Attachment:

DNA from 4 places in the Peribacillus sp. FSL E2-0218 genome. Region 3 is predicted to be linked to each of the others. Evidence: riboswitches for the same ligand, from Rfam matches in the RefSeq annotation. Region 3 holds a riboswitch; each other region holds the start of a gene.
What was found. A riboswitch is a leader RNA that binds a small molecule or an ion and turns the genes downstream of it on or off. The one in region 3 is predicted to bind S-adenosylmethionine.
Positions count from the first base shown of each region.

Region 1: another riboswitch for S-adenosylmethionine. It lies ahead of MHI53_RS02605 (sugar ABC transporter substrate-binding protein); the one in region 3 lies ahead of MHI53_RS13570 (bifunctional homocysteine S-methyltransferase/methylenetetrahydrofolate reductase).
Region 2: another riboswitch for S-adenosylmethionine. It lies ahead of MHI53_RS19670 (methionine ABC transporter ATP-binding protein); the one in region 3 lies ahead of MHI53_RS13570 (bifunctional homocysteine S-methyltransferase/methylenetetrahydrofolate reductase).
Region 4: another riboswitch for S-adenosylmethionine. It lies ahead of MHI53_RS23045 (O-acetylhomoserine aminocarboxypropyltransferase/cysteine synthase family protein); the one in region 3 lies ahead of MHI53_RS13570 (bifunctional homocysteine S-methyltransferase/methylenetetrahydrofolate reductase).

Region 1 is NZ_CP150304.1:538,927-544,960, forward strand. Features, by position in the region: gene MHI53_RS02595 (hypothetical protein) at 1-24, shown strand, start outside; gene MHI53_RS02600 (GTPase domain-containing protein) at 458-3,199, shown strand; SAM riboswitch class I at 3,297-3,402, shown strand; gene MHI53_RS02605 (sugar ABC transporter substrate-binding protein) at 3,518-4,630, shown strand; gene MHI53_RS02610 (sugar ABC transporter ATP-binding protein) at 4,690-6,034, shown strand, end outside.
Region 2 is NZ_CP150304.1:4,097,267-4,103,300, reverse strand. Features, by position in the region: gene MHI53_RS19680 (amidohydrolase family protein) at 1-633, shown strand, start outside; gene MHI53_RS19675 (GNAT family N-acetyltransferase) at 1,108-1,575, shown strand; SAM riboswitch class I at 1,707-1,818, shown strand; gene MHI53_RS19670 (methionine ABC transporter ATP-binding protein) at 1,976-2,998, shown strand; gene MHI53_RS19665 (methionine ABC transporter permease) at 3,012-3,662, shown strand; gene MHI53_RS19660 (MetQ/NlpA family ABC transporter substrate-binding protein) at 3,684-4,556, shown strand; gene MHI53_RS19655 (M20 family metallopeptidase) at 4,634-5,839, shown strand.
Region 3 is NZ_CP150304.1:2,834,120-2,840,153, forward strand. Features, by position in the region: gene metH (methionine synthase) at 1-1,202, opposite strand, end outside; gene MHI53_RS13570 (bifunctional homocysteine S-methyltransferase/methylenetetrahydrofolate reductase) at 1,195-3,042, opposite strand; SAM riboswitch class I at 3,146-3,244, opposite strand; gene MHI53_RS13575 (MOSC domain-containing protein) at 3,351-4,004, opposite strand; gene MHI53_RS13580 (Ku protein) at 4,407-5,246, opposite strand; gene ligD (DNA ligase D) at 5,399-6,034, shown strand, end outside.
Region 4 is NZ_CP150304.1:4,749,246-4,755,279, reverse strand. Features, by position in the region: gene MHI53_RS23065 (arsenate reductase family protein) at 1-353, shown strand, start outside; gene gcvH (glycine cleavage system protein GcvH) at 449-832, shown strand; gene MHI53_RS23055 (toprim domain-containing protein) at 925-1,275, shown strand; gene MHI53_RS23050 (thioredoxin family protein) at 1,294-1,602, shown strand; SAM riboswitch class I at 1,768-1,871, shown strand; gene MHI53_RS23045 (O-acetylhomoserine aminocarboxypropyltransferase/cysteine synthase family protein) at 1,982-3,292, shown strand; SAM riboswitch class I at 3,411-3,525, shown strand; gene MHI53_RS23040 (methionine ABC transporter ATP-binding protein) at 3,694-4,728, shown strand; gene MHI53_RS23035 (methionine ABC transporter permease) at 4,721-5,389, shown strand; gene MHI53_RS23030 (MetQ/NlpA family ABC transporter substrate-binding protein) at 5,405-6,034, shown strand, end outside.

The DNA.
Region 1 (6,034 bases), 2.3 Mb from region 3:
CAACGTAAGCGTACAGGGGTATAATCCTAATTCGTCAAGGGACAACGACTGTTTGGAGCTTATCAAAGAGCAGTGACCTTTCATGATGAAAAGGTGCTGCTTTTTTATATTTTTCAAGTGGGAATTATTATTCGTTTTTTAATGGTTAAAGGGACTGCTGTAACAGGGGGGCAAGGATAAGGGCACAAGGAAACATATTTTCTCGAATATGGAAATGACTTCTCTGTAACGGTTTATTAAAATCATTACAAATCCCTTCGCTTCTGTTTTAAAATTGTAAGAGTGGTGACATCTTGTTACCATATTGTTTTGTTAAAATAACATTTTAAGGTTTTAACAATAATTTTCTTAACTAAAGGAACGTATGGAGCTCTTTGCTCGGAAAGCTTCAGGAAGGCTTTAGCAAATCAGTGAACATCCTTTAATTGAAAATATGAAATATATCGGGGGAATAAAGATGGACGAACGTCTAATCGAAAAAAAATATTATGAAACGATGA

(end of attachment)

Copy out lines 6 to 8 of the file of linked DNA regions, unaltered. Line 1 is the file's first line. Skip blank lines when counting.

Region 4: another riboswitch for S-adenosylmethionine. It lies ahead of MHI53_RS23045 (O-acetylhomoserine aminocarboxypropyltransferase/cysteine synthase family protein); the one in region 3 lies ahead of MHI53_RS13570 (bifunctional homocysteine S-methyltransferase/methylenetetrahydrofolate reductase).

Region 1 is NZ_CP150304.1:538,927-544,960, forward strand. Features, by position in the region: gene MHI53_RS02595 (hypothetical protein) at 1-24, shown strand, start outside; gene MHI53_RS02600 (GTPase domain-containing protein) at 458-3,199, shown strand; SAM riboswitch class I at 3,297-3,402, shown strand; gene MHI53_RS02605 (sugar ABC transporter substrate-binding protein) at 3,518-4,630, shown strand; gene MHI53_RS02610 (sugar ABC transporter ATP-binding protein) at 4,690-6,034, shown strand, end outside.
Region 2 is NZ_CP150304.1:4,097,267-4,103,300, reverse strand. Features, by position in the region: gene MHI53_RS19680 (amidohydrolase family protein) at 1-633, shown strand, start outside; gene MHI53_RS19675 (GNAT family N-acetyltransferase) at 1,108-1,575, shown strand; SAM riboswitch class I at 1,707-1,818, shown strand; gene MHI53_RS19670 (methionine ABC transporter ATP-binding protein) at 1,976-2,998, shown strand; gene MHI53_RS19665 (methionine ABC transporter permease) at 3,012-3,662, shown strand; gene MHI53_RS19660 (MetQ/NlpA family ABC transporter substrate-binding protein) at 3,684-4,556, shown strand; gene MHI53_RS19655 (M20 family metallopeptidase) at 4,634-5,839, shown strand.